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  16.  
    identicon
    Anonymous Coward, Nov 14th, 2008 @ 3:41pm

    Re: Re: Look at the TechCrunch/CrunchGear one

    How so? All the text does is list the items included and a suggestion that "It might even be good enough to forgo post-turkey sleep and wait in line with soccer moms at 2:00am to ensure you get one of ‘em. Just make sure you’re a Sam’s Club member before Black Friday."

    What's the "critique" or "comment" that is a fair use there?

     

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  17.  
    identicon
    DanC, Nov 14th, 2008 @ 4:06pm

    Re: Re: Re: Look at the TechCrunch/CrunchGear one

    What's the "critique" or "comment" that is a fair use there?

    Not exactly sure why critique or comment are in quotes, but to answer your question, the use of the picture is fair use, because it's being posted for the purpose of commenting. In addition to the minimal comments in the article itself, there's also the 17 user comments on the ad/article. And they posted an update correcting the pricing error.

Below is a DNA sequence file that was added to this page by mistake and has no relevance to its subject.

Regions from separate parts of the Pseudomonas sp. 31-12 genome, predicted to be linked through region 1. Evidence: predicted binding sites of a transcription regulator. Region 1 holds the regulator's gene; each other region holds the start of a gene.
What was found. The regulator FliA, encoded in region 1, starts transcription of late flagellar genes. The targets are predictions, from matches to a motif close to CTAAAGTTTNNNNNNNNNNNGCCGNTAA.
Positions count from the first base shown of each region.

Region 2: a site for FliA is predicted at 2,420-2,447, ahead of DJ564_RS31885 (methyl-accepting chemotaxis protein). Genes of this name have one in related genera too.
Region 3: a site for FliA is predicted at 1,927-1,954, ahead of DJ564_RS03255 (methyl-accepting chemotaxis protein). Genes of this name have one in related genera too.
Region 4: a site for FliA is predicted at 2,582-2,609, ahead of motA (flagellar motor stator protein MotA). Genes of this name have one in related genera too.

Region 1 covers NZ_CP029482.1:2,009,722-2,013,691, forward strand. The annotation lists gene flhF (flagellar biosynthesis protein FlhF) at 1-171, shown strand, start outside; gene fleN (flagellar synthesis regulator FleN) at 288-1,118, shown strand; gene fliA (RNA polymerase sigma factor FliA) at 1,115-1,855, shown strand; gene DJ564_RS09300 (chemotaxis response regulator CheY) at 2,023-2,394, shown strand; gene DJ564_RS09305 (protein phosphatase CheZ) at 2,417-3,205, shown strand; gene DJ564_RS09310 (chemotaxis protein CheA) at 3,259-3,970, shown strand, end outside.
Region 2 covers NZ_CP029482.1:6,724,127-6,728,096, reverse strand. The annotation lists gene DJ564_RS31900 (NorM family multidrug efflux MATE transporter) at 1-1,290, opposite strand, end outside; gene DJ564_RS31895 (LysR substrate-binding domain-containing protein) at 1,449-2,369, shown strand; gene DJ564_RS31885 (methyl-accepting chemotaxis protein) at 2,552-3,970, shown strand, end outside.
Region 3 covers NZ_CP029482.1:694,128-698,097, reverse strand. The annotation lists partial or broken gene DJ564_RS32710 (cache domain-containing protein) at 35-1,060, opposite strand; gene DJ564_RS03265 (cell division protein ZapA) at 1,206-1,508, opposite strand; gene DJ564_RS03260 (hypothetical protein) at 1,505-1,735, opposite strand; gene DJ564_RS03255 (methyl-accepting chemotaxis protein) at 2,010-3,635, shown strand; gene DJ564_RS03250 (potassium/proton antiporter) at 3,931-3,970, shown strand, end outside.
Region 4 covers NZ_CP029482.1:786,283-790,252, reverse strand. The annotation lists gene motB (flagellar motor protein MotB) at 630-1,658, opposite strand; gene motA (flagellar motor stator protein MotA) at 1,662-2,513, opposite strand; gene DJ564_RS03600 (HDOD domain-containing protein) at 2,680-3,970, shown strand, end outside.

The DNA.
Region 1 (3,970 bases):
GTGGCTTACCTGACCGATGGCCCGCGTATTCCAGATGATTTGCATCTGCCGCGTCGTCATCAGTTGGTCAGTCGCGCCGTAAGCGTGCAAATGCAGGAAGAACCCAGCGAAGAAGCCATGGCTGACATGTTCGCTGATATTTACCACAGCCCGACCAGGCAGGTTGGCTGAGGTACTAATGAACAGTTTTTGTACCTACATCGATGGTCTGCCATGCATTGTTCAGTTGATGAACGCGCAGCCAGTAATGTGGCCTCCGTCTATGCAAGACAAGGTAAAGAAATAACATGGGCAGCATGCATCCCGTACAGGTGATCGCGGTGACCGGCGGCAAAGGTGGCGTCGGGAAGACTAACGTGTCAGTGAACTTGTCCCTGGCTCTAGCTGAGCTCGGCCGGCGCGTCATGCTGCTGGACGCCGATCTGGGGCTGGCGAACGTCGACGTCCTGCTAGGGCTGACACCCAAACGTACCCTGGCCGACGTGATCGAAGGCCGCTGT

They don't have the whole ad book, they used a single picture from it, commented on it, and linked to the full book (which is no longer working). Looks like an open and shut fair use case to me.

     

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  18.  
    identicon
    Hello, Welcome to Walmart, Nov 14th, 2008 @ 6:17pm

    What a Nightmare

    If Wallyfart spent less money on silliness like this then maybe they could give their employees better compensation.

     

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  19.  
    icon
    ChurchHatesTucker (profile), Nov 14th, 2008 @ 6:30pm

    Re:

    "Could Wal-mart actually be smart enough to use legal action as a ploy to gain attention for their black Friday prices?"